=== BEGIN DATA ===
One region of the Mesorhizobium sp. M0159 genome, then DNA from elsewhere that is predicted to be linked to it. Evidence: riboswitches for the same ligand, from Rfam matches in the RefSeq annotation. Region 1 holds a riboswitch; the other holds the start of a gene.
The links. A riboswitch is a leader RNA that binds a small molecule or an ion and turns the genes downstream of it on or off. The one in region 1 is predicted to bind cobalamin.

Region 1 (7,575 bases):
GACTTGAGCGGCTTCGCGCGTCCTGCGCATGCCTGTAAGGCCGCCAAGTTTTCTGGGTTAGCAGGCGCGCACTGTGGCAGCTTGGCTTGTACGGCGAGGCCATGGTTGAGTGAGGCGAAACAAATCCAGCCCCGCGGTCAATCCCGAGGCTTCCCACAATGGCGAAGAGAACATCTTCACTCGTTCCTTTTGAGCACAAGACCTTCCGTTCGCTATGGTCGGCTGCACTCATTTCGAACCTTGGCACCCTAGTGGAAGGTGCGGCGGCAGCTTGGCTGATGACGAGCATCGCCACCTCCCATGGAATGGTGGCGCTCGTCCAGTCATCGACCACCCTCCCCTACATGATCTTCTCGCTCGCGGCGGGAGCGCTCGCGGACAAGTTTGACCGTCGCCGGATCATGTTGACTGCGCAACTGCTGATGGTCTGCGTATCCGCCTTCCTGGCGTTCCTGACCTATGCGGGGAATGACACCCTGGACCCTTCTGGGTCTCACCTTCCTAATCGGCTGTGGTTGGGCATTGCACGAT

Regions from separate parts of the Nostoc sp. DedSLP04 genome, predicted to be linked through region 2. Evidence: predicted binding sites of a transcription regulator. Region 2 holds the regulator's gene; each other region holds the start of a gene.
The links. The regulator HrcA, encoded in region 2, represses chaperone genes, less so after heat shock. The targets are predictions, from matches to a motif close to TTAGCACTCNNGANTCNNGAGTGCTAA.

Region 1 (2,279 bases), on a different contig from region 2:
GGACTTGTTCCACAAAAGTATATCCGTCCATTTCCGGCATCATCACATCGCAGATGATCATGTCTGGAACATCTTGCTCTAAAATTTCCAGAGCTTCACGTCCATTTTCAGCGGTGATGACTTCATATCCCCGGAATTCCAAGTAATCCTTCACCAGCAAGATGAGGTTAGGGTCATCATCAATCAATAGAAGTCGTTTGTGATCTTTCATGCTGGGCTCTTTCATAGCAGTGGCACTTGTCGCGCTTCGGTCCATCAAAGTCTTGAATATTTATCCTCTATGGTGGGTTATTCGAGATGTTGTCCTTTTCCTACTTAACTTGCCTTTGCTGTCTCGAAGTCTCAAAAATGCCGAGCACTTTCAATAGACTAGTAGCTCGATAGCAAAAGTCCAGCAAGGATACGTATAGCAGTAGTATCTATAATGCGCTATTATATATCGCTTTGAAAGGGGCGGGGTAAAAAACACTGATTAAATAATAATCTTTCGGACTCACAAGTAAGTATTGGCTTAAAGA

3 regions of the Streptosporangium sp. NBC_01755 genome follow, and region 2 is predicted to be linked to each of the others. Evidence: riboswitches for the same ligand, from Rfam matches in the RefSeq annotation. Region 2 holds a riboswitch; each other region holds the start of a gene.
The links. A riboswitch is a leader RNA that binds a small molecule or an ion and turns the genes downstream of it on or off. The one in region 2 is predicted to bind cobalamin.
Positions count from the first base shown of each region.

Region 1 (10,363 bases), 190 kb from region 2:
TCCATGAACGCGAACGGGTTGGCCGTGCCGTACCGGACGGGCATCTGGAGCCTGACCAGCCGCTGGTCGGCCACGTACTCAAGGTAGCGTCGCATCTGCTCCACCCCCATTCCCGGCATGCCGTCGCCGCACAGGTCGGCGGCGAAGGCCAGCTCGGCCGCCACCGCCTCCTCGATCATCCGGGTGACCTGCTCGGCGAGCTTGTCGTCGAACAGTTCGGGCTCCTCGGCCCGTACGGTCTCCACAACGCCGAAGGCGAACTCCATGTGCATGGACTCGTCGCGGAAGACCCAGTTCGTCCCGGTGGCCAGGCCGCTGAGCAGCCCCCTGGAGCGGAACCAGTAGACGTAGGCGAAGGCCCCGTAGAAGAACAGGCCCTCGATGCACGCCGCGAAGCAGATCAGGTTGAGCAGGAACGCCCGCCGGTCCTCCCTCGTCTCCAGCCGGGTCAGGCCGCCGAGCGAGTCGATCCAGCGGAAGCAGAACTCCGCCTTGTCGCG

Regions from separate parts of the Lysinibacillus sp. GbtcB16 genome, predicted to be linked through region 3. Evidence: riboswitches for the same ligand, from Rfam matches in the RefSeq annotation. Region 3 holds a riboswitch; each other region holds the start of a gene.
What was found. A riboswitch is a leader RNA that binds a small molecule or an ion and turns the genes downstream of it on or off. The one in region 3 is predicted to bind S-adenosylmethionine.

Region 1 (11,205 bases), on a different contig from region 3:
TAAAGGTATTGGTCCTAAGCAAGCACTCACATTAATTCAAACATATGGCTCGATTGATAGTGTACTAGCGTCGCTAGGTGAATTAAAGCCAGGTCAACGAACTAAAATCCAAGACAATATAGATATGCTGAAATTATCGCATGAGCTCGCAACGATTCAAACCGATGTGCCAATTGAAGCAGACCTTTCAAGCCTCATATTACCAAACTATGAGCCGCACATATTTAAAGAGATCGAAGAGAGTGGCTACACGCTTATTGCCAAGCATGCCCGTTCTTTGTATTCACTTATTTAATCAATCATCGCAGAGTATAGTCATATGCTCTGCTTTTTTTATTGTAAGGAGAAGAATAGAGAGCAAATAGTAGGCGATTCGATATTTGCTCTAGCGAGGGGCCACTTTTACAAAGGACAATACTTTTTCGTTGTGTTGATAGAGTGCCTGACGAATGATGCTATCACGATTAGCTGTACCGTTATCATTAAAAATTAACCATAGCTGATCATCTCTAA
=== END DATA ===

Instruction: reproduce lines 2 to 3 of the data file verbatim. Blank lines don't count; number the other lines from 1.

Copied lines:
The links. A riboswitch is a leader RNA that binds a small molecule or an ion and turns the genes downstream of it on or off. The one in region 1 is predicted to bind cobalamin.

Region 1 (7,575 bases):